Patterson told the press: “I knew that tonight I was opposed by one of the smartest boxers and sharpest punchers in the business, but I never had any doubt about what I could do to him…The turning point came in the third round. I landed a left in his stomach and I heard him say, ‘ugh’ — or something like that. I knew then I had hurt him and I knew I could beat him.” The press reminded him of Moore’s earlier taunts and wondered if they had bothered the new champion. Patterson said, “No, I really think that he said so much that he was worried himself. It gave me a world of confidence.”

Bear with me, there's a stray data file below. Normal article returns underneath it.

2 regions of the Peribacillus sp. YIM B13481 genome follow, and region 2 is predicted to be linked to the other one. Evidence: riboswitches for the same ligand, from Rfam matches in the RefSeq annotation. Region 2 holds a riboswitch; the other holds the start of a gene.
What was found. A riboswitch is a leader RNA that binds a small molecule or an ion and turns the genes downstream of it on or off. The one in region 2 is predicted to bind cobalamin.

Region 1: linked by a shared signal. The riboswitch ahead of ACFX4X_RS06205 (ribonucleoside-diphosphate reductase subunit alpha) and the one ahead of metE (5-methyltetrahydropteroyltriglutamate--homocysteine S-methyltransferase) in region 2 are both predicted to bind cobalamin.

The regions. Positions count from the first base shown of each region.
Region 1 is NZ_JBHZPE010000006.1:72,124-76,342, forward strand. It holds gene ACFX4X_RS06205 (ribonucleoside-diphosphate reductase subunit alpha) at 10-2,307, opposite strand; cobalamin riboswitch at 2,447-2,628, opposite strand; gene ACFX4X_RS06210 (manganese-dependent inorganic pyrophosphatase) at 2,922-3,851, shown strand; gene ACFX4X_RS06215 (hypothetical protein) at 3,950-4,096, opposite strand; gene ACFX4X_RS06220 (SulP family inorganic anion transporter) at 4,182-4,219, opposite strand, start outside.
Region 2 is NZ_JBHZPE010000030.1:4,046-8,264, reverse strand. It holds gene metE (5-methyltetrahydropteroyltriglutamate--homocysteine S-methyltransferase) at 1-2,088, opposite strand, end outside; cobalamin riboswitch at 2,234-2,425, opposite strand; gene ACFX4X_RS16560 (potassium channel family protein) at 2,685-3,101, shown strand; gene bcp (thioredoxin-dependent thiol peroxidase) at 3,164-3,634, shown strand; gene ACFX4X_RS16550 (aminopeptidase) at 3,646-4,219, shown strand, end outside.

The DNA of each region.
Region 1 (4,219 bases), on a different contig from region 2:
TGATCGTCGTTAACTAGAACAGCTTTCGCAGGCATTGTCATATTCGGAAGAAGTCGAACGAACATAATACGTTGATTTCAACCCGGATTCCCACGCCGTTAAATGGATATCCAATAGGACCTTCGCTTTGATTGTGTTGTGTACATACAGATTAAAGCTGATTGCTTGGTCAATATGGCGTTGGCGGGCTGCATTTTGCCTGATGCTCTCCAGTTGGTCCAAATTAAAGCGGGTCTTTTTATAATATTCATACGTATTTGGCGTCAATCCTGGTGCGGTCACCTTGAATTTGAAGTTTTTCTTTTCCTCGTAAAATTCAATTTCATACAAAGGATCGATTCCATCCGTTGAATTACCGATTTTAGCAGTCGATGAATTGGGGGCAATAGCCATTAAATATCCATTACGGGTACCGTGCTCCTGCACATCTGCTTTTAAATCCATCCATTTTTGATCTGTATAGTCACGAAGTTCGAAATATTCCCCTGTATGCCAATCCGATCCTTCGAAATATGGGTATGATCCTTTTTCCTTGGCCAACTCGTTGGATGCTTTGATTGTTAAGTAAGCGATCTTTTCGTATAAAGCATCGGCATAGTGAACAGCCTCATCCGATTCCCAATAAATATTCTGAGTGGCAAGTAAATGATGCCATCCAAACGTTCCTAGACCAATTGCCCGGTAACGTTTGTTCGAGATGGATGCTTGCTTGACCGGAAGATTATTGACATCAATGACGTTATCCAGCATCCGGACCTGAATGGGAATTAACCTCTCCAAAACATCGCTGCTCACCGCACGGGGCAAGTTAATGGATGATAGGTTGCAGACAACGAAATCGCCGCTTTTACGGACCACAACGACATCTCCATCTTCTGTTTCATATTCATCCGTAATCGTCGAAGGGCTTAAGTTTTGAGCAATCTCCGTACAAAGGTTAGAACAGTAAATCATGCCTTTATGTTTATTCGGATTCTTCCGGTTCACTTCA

After winning the title and making boxing history as the youngest man to win the heavyweight crown, Floyd Patterson was immediately shown a wire photograph of his wife Sandra holding his newly born daughter, Seneca. The baby had been born a few hours before the fight but his camp had conspired to keep the news from Floyd so he could keep his mind on the fight.